Reaction to… is it C.B. Yoshida or Akira Cebulski? Look! It Moves! Special by Adi Tantimedh

Apparently, there's some minor hubbub this week about new Editor-in-Chief C.B. Cebulski admitting he wrote Marvel Comics under a Japanese pseudonym, Akira Yoshida, thirteen years ago. The story is all over social media and entertainment news sites.

Reaction to… is it C.B. Yoshida or Akira Cebulski? Look! It Moves! Special by Adi TantimedhI've been asked to write a reaction piece, perhaps because I'm East Asian. Not Japanese, so you'll just to settle for that.

First, let me be clear: I have no plans or interest in writing or working for Marvel. I have no interest in kissing up to Marvel or currying favour with them, so my opinions here are entirely my own.

My opinion is, I don't care.

Yes, it may have been a breach of ethics for Cebulski to write Marvel comics under a Japanese pseudonym to contravene a rule that editors were not allowed to write comics at the company, but as far as I'm concerned, it was a victimless crime. He did not take the job away from an Asian writer. The editor who hired "Yoshida" did so on good faith, unaware it was really a white bloke and fellow Marvel editor he was hiring. Marvel did not deliberately set out to deceive the public or commit cultural appropriation there. Marvel has since hired Asian writers like Marjorie Liu and editors like Sana Amanat.

There has been far worse stereotyping in stories and worse crimes committed against Asian cultures in comics than "Akira Yoshida" and whatever might have been in his stories. The Hand, for example, has been some dreadful stereotypical mystical Asian ninja bullshit that keeps getting perpetuated, all the way up to the current Marvel Netflix shows. The TV portrayal of the Hand couldn't even figure out the difference between Chinese and Japanese culture and became an awful generic mish-mash of pseudo-Asian rubbish. It also perpetuated the idiotic stereotype of mystical Asian Others who know martial arts. At least "Yoshida's" stories were written by a guy who lived in Japan and knew Japanese culture, which is more than can be said for nearly every other white DC or Marvel comics writer who suddenly decided to do Asian stories. Should C.B. Cebulski be let off the hook? Maybe, maybe not, but I don't care either way. Asians have put up with far worse than Yoshida's stories. I don't feel Yoshida's stories have done any great harm to Asian culture, but that's just my opinion.

I'm not telling anyone not to be offended. People who are offended by this story have every right to be offended. Any Asians or Asian-Americans who feel offended by this story have perfectly valid reasons to be offended. And what they choose to do about it is entirely up to them.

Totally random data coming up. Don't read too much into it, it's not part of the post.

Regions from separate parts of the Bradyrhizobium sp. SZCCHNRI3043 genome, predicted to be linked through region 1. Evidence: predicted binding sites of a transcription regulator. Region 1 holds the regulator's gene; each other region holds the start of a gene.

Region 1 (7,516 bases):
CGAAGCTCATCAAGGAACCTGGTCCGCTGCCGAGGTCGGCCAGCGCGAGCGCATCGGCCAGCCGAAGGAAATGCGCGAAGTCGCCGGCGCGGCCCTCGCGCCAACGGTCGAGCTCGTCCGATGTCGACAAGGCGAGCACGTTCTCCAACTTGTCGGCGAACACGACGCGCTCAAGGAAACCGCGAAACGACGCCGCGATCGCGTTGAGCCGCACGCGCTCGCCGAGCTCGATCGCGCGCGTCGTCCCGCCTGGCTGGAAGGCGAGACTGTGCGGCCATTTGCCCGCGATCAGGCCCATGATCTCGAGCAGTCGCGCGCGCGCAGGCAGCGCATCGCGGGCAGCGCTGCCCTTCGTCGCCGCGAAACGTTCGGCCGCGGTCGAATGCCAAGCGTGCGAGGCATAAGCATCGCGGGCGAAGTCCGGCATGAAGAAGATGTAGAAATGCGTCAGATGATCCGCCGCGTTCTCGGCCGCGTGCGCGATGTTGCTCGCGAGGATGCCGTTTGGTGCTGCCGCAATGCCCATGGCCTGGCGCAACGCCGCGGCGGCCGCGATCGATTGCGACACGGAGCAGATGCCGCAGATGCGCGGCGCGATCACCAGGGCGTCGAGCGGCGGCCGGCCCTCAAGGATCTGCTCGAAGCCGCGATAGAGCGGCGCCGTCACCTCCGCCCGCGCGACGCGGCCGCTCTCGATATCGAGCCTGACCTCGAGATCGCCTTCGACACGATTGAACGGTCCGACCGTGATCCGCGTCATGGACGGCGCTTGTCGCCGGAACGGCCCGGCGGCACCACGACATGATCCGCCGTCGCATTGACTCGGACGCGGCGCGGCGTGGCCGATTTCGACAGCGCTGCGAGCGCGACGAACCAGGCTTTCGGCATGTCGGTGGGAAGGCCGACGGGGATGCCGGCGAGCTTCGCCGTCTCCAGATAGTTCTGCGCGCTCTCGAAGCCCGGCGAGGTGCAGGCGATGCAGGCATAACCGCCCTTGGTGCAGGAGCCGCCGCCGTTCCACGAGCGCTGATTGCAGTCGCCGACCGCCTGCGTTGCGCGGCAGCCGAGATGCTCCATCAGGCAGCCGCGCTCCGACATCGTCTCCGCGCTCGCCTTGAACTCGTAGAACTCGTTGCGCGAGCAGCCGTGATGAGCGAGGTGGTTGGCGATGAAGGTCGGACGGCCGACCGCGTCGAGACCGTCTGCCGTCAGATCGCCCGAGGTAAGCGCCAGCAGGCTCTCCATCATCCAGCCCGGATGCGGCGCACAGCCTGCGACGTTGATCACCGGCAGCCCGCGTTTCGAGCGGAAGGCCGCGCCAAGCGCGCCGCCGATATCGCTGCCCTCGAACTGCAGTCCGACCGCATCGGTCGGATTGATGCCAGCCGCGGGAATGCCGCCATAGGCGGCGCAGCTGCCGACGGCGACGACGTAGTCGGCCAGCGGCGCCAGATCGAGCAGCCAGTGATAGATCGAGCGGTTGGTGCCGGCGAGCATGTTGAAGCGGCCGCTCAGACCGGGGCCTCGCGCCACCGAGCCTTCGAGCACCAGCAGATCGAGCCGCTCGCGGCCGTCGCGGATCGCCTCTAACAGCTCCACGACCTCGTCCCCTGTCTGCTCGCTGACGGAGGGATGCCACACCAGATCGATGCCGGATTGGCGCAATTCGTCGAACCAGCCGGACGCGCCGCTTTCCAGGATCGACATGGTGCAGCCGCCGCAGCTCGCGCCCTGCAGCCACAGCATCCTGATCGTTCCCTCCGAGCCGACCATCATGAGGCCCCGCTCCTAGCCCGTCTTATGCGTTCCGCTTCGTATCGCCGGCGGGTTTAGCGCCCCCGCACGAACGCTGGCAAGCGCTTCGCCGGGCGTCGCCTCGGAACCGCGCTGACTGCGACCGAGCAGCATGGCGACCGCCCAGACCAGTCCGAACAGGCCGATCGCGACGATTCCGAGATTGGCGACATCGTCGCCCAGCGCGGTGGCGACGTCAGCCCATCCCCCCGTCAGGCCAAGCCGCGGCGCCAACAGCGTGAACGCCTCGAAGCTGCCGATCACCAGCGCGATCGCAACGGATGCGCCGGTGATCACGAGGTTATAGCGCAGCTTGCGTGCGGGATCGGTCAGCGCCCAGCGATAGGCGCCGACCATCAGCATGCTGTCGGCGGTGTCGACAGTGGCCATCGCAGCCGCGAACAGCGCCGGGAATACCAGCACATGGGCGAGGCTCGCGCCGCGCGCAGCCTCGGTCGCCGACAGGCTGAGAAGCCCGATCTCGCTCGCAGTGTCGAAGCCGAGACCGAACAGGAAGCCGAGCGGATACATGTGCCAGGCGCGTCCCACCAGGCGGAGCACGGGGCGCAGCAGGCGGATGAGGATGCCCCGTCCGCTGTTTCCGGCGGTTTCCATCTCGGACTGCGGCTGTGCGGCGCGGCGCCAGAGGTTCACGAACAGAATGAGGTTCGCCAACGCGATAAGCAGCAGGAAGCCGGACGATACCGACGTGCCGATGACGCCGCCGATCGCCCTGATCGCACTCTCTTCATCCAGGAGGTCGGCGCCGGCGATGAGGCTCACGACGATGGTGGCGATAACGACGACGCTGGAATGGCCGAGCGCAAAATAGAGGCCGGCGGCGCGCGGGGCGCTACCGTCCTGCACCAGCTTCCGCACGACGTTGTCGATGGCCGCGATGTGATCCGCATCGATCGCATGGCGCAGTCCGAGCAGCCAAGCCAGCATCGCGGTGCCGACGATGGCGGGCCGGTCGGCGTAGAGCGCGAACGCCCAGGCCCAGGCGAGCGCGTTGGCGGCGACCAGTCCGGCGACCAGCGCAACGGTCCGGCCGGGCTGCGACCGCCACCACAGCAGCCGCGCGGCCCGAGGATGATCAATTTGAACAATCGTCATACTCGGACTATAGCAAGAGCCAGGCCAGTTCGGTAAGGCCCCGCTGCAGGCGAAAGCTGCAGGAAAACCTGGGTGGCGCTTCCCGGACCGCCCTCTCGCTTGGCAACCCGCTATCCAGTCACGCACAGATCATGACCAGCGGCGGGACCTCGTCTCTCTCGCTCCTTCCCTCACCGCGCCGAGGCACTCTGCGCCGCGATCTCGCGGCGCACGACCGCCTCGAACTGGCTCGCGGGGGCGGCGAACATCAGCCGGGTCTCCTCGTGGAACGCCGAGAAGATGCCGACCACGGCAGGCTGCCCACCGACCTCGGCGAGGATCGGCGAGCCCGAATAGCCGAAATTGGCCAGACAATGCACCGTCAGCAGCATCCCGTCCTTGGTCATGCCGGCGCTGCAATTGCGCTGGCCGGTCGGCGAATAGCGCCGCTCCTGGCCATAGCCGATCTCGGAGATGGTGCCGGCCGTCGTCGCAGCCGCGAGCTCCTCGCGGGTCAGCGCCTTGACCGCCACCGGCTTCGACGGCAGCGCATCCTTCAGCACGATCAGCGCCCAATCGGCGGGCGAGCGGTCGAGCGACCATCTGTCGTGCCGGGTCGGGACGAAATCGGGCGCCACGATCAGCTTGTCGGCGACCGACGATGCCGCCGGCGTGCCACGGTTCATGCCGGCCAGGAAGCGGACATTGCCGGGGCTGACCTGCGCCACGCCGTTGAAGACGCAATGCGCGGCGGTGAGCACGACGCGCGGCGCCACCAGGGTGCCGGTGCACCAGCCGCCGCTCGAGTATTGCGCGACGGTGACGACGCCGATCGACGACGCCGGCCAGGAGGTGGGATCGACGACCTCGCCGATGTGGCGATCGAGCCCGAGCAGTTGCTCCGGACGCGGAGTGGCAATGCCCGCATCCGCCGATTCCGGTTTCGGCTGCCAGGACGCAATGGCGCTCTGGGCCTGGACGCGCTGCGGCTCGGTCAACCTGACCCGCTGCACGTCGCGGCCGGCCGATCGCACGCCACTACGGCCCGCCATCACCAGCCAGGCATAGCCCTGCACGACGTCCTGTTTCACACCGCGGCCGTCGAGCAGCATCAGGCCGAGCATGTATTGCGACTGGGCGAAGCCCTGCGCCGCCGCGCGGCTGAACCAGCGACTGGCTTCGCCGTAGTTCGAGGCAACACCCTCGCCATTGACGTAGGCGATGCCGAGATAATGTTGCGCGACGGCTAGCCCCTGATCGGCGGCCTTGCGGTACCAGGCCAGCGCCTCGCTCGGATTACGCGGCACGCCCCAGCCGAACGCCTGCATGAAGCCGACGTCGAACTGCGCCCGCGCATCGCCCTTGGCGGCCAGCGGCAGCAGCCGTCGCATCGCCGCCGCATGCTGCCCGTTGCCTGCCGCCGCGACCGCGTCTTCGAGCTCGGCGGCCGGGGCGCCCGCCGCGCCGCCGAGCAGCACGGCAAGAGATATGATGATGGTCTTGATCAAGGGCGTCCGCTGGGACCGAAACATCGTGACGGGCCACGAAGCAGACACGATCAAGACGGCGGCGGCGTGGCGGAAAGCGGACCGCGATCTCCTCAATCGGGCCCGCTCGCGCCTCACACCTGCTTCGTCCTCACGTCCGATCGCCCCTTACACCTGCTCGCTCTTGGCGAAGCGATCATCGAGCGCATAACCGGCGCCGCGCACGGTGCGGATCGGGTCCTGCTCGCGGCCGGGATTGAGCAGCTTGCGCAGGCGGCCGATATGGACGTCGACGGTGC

Reaction to… is it C.B. Yoshida or Akira Cebulski? Look! It Moves! Special by Adi TantimedhShould C.B. Cebulski be dismissed from Marvel? It's up to Marvel. I've been given the impression that Marvel has penalised C.B. Cebulski for this ethical breach, and the punishment is substantial. That has been dealt with. He has been held to account by his bosses. Lessons learned. I don't work for Marvel, so it doesn't impact my life. It doesn't impact the world in the long run. I think all the white people who are worked up about this should save their liberal guilt and angst for topics that really matter, such as racial discrimination and sexual harassment where people actually get hurt.

But this? I don't care.

I understand the urges of tribalism, the need to be part of a team, to follow and support it, and the urge to go after those deemed an enemy or traitor of the tribe. But in the end, the only thing that matters for the tribe of Marvel readers and fans is, are the comics any good? If so, great. If not, vote with your wallets and don't buy them to send the message that they need to be good to earn your support and goodwill, and your lovely money.

For us punters, the only thing that matters is whether the comics being published are any good and worth reading.

As for the rest, why should we care?

Adi Tantimedh has written radio plays for the BBC, and various scripts for both Britain and Hollywood, including ZINKY BOYS GO UNDERGROUND, which won the British Academy Award for Best Short Film in 1995.  He has also directed short films that premiered at international film festivals. He has written the graphic novels JLA: AGE OF WONDER for DC Comics, BLACKSHIRT for Moonstone Books and most recently, LA MUSE for Big Head Press.  He also works as a story editor and consultant for animation, video games and feature films. He writes Look! It Moves! for Bleeding Cool. He is currently writing the RAVI P.I. Trilogy for Atria Books, a division of Simon & Schuster.

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About Adi Tantimedh

Adi Tantimedh is a filmmaker, screenwriter and novelist who just likes to writer. He wrote radio plays for the BBC Radio, “JLA: Age of Wonder” for DC Comics, “Blackshirt” for Moonstone Books, and “La Muse” for Big Head Press. Most recently, he wrote “Her Nightly Embrace”, “Her Beautiful Monster” and “Her Fugitive Heart”, a trilogy of novels featuring a British-Indian private eye published by Atria Books, a division Simon & Schuster.
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